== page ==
Ever wondered what is Tombstoning and why does it happen?
What is Tombstoning?
Tombstoning also known as the Manhattan or crocodile effect is where one end of the component lifts from a pad of the PCB during reflow soldering process and affects mainly surface mount components such as resistors, capacitor and inductors.
Why does it happen?
There are a few reasons for Tombstoning such as the soldering process, contamination of the PCB or the actual PCB Layout.
When soldering a component to a PCB it is important that solder reaches the ideal fluid state, this is known as the Wetting of the solder.
It then forms an inter-metallic bond between the terminal of the component and the pad on the PCB before it cools and becomes solid.
Tombstoning occurs when one end of a component (like a resistor) completes the Wetting process before the other. This end then pulls and tilts the component to create the Tombstone effect.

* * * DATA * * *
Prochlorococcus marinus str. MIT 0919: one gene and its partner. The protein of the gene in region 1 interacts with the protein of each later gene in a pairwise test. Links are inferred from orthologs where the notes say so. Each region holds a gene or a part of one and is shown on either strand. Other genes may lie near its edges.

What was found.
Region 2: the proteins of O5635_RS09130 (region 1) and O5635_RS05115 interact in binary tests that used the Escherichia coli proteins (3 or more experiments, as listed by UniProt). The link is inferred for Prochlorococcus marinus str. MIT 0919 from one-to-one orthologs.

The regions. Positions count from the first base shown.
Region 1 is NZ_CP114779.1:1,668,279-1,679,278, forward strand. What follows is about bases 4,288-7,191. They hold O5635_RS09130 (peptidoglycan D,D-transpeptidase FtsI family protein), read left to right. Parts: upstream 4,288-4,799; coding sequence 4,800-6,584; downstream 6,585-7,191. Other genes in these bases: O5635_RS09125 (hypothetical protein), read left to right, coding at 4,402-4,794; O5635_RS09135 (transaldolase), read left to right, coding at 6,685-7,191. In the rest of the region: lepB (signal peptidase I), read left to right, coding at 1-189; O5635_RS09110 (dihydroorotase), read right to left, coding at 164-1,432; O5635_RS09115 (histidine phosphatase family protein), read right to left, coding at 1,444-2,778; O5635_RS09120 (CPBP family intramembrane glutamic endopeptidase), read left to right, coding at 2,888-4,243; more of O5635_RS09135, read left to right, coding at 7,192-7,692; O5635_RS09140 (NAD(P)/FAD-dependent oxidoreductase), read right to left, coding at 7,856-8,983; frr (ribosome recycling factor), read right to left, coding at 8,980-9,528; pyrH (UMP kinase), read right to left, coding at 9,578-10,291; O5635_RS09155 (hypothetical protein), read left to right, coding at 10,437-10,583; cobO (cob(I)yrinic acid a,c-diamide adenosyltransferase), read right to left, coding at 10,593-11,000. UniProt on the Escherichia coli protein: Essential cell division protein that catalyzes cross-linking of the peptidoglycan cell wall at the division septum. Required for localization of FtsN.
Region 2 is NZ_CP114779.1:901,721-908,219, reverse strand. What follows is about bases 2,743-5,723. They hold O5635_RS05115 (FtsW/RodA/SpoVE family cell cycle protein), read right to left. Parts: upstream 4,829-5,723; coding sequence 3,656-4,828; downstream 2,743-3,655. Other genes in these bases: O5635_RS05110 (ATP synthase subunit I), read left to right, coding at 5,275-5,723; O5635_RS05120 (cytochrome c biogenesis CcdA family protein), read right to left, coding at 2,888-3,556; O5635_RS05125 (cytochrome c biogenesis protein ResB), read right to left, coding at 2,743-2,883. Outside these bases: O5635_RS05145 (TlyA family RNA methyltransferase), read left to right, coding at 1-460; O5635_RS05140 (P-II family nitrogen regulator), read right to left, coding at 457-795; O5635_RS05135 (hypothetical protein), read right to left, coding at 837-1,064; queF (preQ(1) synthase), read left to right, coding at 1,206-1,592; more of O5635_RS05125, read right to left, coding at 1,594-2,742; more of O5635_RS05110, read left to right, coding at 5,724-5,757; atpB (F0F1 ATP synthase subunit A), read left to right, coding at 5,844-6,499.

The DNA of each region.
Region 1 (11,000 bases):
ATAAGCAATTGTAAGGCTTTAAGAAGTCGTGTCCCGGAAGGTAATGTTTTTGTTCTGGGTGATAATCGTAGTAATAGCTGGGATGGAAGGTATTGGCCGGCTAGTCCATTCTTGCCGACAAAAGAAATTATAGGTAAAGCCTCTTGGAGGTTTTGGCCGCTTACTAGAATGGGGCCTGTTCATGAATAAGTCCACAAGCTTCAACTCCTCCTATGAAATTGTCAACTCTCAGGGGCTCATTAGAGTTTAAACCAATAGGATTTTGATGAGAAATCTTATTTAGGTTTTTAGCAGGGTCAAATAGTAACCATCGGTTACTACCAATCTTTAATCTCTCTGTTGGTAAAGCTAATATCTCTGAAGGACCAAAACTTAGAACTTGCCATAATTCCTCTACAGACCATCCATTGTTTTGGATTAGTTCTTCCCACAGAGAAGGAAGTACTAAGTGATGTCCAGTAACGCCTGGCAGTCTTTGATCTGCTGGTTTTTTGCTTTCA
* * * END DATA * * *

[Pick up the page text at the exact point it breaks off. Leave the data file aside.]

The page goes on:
The PCB Layout can influence the Wetting process. An imbalance of the thermal mass between component pads will result in one end completing the wetting process before the other.
At Eurocircuits we continue to develop our Tools, Information, and Guidelines to help PCB Designer Engineers to create ‘Right First Time for Manufacture’ PCB Layouts.
Why not take a few minutes to review our latest Guideline on Tombstoning.
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